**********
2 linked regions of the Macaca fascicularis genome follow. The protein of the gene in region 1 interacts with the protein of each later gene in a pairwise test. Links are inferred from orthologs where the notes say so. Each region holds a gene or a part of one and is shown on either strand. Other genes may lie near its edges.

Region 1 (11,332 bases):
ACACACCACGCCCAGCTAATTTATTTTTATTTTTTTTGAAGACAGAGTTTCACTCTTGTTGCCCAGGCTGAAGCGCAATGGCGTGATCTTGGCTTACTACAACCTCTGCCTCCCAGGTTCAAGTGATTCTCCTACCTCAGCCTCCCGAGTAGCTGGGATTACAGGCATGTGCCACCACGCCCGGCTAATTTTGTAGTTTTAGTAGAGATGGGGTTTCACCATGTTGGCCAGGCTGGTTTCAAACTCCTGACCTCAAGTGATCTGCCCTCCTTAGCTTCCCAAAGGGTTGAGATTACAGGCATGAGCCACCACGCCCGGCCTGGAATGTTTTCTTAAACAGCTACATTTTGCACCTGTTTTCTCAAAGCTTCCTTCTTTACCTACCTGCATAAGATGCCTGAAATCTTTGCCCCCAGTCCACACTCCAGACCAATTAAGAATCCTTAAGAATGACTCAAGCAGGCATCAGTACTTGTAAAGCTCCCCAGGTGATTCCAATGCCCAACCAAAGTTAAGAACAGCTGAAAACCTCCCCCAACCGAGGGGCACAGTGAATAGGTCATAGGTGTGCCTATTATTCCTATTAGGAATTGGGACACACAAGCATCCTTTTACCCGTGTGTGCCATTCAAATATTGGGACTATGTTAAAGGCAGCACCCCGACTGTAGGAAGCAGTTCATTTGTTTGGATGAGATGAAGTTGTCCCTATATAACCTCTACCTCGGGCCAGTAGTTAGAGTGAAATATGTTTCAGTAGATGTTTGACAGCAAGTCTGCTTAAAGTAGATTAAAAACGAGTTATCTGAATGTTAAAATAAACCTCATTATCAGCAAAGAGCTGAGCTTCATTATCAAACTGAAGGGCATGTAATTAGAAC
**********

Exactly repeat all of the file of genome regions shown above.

2 linked regions of the Macaca fascicularis genome follow. The protein of the gene in region 1 interacts with the protein of each later gene in a pairwise test. Links are inferred from orthologs where the notes say so. Each region holds a gene or a part of one and is shown on either strand. Other genes may lie near its edges.

Region 1 (11,332 bases):
ACACACCACGCCCAGCTAATTTATTTTTATTTTTTTTGAAGACAGAGTTTCACTCTTGTTGCCCAGGCTGAAGCGCAATGGCGTGATCTTGGCTTACTACAACCTCTGCCTCCCAGGTTCAAGTGATTCTCCTACCTCAGCCTCCCGAGTAGCTGGGATTACAGGCATGTGCCACCACGCCCGGCTAATTTTGTAGTTTTAGTAGAGATGGGGTTTCACCATGTTGGCCAGGCTGGTTTCAAACTCCTGACCTCAAGTGATCTGCCCTCCTTAGCTTCCCAAAGGGTTGAGATTACAGGCATGAGCCACCACGCCCGGCCTGGAATGTTTTCTTAAACAGCTACATTTTGCACCTGTTTTCTCAAAGCTTCCTTCTTTACCTACCTGCATAAGATGCCTGAAATCTTTGCCCCCAGTCCACACTCCAGACCAATTAAGAATCCTTAAGAATGACTCAAGCAGGCATCAGTACTTGTAAAGCTCCCCAGGTGATTCCAATGCCCAACCAAAGTTAAGAACAGCTGAAAACCTCCCCCAACCGAGGGGCACAGTGAATAGGTCATAGGTGTGCCTATTATTCCTATTAGGAATTGGGACACACAAGCATCCTTTTACCCGTGTGTGCCATTCAAATATTGGGACTATGTTAAAGGCAGCACCCCGACTGTAGGAAGCAGTTCATTTGTTTGGATGAGATGAAGTTGTCCCTATATAACCTCTACCTCGGGCCAGTAGTTAGAGTGAAATATGTTTCAGTAGATGTTTGACAGCAAGTCTGCTTAAAGTAGATTAAAAACGAGTTATCTGAATGTTAAAATAAACCTCATTATCAGCAAAGAGCTGAGCTTCATTATCAAACTGAAGGGCATGTAATTAGAAC